Returned to the cell where everyone just seems to lie about all day (some with no hope and others with a little hope). The irritating thing at the moment is the military music being played all the time on the radio which the guard has on outside (the same tune is repeated literally every five minutes).
I slept very deeply from 10-30 a.m. until 1-00 p.m. and got a good rest.
Stan woke me up and all three of us had to go down to the front office where we filled out some more forms for the prison records and had our fingerprints taken again. Stan managed to see Pat, the Thai girl, but missed Marie by ten minutes.
She has had to leave to go to Penang, hopefully she will get through Bangkok alright. If everything goes well then she will be back here in about a week. I really hope that things eventually work out for her and Stan.
Pat is going to try and see the Chief of Police today in an attempt to speed up Stan's opium case especially but also the processing of the ganjha (local name for grass).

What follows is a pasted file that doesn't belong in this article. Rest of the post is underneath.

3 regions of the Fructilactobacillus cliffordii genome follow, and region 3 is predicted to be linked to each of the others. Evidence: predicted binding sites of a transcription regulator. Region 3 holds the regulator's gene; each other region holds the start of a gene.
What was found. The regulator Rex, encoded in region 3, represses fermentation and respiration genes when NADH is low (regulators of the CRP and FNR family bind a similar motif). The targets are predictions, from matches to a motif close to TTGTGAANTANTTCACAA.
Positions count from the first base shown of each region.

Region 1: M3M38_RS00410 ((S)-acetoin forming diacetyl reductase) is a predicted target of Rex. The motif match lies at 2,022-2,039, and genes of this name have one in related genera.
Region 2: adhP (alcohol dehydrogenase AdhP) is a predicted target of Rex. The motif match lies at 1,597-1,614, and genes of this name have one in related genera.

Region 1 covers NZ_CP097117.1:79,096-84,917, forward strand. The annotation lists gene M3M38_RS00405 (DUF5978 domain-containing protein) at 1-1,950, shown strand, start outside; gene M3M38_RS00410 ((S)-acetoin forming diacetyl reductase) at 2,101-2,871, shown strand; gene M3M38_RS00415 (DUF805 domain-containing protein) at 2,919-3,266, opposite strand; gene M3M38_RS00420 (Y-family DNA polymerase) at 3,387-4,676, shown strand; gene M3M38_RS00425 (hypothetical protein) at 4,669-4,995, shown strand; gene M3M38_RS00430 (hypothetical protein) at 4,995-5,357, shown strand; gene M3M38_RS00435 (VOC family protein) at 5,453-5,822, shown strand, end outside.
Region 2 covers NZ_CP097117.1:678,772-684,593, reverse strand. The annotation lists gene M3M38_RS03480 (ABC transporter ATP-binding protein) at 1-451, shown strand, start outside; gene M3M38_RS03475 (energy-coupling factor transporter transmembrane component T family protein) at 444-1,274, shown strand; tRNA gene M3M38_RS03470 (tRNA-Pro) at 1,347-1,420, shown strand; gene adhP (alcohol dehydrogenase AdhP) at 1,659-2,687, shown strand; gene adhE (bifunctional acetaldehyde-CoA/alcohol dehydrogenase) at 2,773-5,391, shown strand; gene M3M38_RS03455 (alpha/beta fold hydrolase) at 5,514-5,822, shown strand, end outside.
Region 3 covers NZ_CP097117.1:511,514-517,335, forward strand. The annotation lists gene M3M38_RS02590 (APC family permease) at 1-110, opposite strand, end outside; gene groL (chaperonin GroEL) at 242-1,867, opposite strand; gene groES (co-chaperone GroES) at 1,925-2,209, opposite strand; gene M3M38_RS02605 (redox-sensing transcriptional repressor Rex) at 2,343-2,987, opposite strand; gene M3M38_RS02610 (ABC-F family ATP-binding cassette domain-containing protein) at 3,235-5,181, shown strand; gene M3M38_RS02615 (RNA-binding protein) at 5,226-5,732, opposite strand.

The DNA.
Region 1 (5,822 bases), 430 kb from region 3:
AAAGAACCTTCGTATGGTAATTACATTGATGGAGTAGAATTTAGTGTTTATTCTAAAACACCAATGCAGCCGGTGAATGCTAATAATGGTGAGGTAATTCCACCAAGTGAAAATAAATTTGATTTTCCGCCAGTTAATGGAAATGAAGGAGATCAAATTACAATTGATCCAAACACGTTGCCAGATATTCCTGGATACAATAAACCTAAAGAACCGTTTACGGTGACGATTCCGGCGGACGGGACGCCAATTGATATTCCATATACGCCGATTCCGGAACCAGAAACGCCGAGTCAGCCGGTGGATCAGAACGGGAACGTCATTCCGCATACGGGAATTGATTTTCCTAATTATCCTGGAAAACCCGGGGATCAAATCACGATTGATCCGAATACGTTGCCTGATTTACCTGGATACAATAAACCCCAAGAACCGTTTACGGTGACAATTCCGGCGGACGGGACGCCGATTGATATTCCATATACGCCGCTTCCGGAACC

We also received some food and water but tomorrow we will have to get a lot because there is no visiting allowed on Saturdays or Sundays (we are going to try and buy everything from outside as it is much cheaper).
Aja is keeping an account of everything and Stan, Andy and I have pooled our baht from outside to cover the costs.
We spent most of the afternoon walking around (managed to collect a couple of extra blankets), sitting on the steps in the sun and talking. I had a shower in our bath/toilet before we were locked in again at 4-30 p.m.
Had a good chat with Stan and Andy is getting on well with Heinz and achieving his wish of brushing up his German. At 6-00 p.m. the light and fan came on which was a great relief.
There seems to be a little disharmony between the junkies at the moment but we are staying out of it (it can involve a lot of hassle over money and fixes). There are definitely two different ways of life going on in this cell and I am just glad we are part of the straighter one.